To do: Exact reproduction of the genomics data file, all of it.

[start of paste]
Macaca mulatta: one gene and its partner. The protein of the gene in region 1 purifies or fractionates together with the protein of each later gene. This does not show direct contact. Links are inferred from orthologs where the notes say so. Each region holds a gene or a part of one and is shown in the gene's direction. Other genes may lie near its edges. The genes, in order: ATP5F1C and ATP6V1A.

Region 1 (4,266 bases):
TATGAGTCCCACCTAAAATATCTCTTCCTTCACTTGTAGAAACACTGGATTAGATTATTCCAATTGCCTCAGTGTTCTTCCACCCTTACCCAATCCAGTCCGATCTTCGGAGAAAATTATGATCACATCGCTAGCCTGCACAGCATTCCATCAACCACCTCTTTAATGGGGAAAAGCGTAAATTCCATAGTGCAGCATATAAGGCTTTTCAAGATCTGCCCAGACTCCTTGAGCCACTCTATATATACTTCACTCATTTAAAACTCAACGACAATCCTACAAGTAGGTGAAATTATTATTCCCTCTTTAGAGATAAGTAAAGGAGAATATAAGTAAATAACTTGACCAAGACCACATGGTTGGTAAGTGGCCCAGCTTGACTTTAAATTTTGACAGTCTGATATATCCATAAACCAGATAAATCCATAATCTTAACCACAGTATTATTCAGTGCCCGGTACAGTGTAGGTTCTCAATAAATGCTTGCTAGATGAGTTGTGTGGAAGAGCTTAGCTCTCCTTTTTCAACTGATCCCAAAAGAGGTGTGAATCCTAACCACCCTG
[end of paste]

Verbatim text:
Macaca mulatta: one gene and its partner. The protein of the gene in region 1 purifies or fractionates together with the protein of each later gene. This does not show direct contact. Links are inferred from orthologs where the notes say so. Each region holds a gene or a part of one and is shown in the gene's direction. Other genes may lie near its edges. The genes, in order: ATP5F1C and ATP6V1A.

Region 1 (4,266 bases):
TATGAGTCCCACCTAAAATATCTCTTCCTTCACTTGTAGAAACACTGGATTAGATTATTCCAATTGCCTCAGTGTTCTTCCACCCTTACCCAATCCAGTCCGATCTTCGGAGAAAATTATGATCACATCGCTAGCCTGCACAGCATTCCATCAACCACCTCTTTAATGGGGAAAAGCGTAAATTCCATAGTGCAGCATATAAGGCTTTTCAAGATCTGCCCAGACTCCTTGAGCCACTCTATATATACTTCACTCATTTAAAACTCAACGACAATCCTACAAGTAGGTGAAATTATTATTCCCTCTTTAGAGATAAGTAAAGGAGAATATAAGTAAATAACTTGACCAAGACCACATGGTTGGTAAGTGGCCCAGCTTGACTTTAAATTTTGACAGTCTGATATATCCATAAACCAGATAAATCCATAATCTTAACCACAGTATTATTCAGTGCCCGGTACAGTGTAGGTTCTCAATAAATGCTTGCTAGATGAGTTGTGTGGAAGAGCTTAGCTCTCCTTTTTCAACTGATCCCAAAAGAGGTGTGAATCCTAACCACCCTG